(Beyond Pesticides, November 9, 2011) A 2009 European Union (EU) report on pesticide residues, published yesterday by the European Food Safety Authority (EFSA), shows food on the European market is still heavily contaminated with cocktails of pesticides. The percentage of EU food in shops and markets with multiple residues remains at a high level of 25.1%, meaning only a slight improvement in the last five years of reporting. The highest reported number of pesticide chemical residues in one food item remains at 26: One sample analyzed had 26 different pesticides!
Like the U.S. where consumers are exposed through food and drinking water to a variety of chemical mixtures of pesticide food residues, EU citizens also continue to be exposed to mixtures of pesticides on a daily basis. According to the report , compliance with the legal maximum residue levels (MRLs) for pesticides in food rose to 97.4 percent of the analyzed samples in 2009, up by about one percentage point from 2008, EFSA said.
However, like their counterparts in the U.S., the regulatory entities EFSA and European Commission still do not protect people against the effects of mixtures. Health standards for pesticide residues do not take these effects into account. Remarkably, EFSA is delaying the implementation of the 2005 residue directive rules that oblige regulators to take mixture effects into account. People, especially children and the unborn, will be put at unknown but potentially high risks by this delay of over six years.
Exceedances of the food standards in the national residue monitoring programs seem to have gone down from 3.5% in 2008 to 2.6% in 2009, but a comparison is not possible given the massive changes of food standards in 2009. Unfortunately, thousands of food standards have been relaxed by EFSA to the highest level among all the European Member states. While EFSA now recognizes that this approach was not justified and food standards are made stricter again, the massive relaxation remains. On the positive side in the 2009 monitoring report, the percentage of food items on the European market without measurable residues rose slightly to 57.5%, up from around 53% in 2008 and 2007.
Pesticide residues, most as chemical mixtures that have not been evaluated for potential cumulative and synergistic effects, continue to contaminate food and drinking water in the U.S. The U.S. Environmental Protection Agency (EPA), as part of a pesticide’s registration, allows a certain concentration of a pesticide on food, known as the food tolerance level. Pesticide residues in food are regulated by the Food Quality Protection Act (FQPA), but the tolerance levels assigned for certain pesticides, though determined “allowable,” still pose potential health risks. Studies show that a combination of multiple chemical residues can produce heightened toxicity. Children are particularly susceptible to the effects of pesticide exposure because they have developing organ systems that are more vulnerable and less able to detoxify toxic chemicals. Read more at “Children and Pesticides Don’t Mix.” Beyond Pesticides’ Eating with a Conscience guide describes a food production system that enables toxic pesticide use both domestically in the U.S. and internationally. See Organic Food: Eating with a Conscience. The only way to avoid toxic pesticide residues is to switch to organic foods.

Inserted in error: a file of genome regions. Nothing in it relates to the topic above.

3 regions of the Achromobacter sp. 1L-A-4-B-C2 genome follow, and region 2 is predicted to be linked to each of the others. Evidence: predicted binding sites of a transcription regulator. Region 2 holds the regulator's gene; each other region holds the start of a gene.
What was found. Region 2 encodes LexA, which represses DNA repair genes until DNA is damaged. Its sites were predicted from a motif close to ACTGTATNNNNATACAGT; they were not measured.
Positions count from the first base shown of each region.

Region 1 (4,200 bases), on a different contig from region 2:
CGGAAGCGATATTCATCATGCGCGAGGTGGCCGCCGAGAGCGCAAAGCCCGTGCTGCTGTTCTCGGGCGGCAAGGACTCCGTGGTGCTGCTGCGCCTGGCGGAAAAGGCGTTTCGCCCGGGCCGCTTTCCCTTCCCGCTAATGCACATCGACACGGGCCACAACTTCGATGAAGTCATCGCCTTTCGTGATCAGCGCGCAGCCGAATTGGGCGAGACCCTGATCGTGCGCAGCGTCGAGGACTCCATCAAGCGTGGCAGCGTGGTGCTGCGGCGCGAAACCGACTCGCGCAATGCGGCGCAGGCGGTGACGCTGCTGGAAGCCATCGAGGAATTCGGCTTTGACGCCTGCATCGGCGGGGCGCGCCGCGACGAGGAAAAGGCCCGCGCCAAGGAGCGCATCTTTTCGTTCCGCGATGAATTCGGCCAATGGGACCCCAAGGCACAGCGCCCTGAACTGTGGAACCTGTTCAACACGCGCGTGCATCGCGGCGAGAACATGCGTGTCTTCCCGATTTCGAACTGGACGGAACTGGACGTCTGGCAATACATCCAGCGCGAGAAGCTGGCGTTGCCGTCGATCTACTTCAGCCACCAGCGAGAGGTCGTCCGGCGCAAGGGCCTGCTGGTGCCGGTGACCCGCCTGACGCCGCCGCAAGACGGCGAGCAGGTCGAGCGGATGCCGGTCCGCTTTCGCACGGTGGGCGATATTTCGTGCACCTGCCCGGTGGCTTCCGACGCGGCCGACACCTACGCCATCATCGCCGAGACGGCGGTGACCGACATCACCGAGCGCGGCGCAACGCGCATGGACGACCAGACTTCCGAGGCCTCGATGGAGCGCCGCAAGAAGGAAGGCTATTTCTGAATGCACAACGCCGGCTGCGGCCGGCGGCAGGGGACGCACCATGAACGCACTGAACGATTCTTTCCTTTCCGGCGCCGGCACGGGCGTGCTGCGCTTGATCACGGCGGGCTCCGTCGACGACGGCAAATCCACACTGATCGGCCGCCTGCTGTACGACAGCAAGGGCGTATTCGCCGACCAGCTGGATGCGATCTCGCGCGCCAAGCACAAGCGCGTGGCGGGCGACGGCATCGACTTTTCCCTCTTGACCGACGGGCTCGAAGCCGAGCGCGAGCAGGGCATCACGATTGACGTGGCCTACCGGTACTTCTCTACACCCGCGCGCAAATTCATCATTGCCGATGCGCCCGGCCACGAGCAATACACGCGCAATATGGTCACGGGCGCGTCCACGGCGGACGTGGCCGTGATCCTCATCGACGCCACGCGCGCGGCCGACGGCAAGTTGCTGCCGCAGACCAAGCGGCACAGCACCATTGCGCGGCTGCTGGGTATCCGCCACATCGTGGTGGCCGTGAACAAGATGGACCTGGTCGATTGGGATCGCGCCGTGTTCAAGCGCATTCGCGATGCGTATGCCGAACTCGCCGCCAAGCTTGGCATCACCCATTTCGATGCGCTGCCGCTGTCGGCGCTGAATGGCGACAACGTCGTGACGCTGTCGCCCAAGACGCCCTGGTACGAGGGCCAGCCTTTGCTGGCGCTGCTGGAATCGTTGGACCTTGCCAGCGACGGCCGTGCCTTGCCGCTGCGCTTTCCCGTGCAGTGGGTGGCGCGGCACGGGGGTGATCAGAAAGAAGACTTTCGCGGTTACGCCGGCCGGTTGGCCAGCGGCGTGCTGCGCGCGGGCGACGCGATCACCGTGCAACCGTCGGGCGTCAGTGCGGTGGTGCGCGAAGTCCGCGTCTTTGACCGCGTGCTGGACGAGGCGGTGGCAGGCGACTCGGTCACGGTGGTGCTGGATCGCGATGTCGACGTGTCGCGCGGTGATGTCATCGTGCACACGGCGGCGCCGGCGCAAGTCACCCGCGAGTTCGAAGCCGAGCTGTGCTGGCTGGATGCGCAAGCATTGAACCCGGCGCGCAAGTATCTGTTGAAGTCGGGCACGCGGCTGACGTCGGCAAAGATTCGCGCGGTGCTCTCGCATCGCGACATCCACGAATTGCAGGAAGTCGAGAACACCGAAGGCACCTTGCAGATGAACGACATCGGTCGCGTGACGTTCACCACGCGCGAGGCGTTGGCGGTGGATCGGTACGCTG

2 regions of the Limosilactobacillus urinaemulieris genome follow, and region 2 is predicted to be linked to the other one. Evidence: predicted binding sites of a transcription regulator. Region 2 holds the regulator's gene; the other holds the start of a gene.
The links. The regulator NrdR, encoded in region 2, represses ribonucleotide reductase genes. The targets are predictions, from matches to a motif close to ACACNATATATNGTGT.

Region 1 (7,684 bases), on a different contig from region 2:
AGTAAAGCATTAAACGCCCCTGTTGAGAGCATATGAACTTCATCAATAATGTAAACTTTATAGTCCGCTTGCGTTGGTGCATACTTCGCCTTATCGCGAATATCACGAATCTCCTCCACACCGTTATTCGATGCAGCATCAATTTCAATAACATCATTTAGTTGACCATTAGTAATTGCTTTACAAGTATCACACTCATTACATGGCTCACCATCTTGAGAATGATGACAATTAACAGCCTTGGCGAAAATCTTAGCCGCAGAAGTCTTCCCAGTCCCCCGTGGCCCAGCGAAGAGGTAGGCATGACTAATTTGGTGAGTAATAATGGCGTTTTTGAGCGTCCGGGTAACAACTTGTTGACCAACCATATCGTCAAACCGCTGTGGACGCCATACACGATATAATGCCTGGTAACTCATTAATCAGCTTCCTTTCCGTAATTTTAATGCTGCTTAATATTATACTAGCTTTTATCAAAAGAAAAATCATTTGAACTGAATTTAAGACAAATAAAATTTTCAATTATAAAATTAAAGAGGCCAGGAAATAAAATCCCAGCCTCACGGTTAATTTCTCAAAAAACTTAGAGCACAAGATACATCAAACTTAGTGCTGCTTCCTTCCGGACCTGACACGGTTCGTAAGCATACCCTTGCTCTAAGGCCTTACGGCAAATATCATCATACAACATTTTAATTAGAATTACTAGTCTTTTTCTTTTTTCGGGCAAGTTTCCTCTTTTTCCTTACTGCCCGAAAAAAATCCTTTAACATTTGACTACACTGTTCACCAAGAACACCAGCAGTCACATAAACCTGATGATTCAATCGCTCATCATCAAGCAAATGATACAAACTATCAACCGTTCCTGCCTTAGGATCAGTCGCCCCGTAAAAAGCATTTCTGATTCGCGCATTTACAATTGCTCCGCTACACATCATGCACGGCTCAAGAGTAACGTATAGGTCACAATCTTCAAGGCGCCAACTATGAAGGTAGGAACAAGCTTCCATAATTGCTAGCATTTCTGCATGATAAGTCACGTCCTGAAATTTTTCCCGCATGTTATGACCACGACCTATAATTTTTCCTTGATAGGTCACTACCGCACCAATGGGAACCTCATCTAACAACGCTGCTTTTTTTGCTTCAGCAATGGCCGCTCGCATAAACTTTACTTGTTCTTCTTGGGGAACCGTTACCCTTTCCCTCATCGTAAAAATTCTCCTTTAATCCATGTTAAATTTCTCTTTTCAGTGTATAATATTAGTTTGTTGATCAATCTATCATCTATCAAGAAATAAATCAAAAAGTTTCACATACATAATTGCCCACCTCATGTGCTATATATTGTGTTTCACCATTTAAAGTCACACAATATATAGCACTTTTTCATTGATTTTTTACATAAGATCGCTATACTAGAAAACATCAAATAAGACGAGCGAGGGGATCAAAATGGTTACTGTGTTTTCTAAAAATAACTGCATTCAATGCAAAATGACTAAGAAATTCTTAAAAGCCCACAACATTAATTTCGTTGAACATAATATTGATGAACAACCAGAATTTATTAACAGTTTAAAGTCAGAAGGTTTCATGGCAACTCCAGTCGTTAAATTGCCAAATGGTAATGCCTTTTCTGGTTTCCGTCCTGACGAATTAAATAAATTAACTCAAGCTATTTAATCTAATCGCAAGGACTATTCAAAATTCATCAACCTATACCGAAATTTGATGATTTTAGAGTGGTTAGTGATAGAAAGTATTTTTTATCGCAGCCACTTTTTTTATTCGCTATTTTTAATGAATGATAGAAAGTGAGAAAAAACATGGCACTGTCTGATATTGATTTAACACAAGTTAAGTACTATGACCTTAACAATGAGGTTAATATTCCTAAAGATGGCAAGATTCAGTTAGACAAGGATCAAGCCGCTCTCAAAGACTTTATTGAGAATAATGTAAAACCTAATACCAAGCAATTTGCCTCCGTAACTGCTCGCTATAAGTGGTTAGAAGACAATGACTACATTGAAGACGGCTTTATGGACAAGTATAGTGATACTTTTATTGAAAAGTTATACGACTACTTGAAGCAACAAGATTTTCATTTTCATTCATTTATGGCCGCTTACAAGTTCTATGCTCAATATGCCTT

As organic agriculture continues to grow and evolve, researchers are continuing to find new evidence of the benefits of choosing and growing organic foods, and the benefits of organic agriculture extend to everyone. Organic foods have been shown to reduce dietary pesticide exposure. A study published in 2008 finds that children who eat a conventional diet of food produced with chemical-intensive practices carry residues of organophosphate pesticides that are reduced or eliminated when they switch to an organic diet. Another study finds that converting the nation’s eight million acres of produce farms to organic would reduce pesticide dietary risks significantly. On conventional farms, dangerous pesticide use is a danger to farmworkers, wildlife including endangered animals, as well as the water supply, and people especially children living in the area.
For more on organic food, visit the Organic program page.
Take Action: The National Organic Standards Board (NOSB) will meet in November to decide on a range of issues regarding the future of organic food and farming in the United States. Public participation is vital to the development of organic standards, as farmers and consumers relay their ideas to the board for consideration. Take action now.
Source: Pan-Europe Press Release
All unattributed positions and opinions in this piece are those of Beyond Pesticides.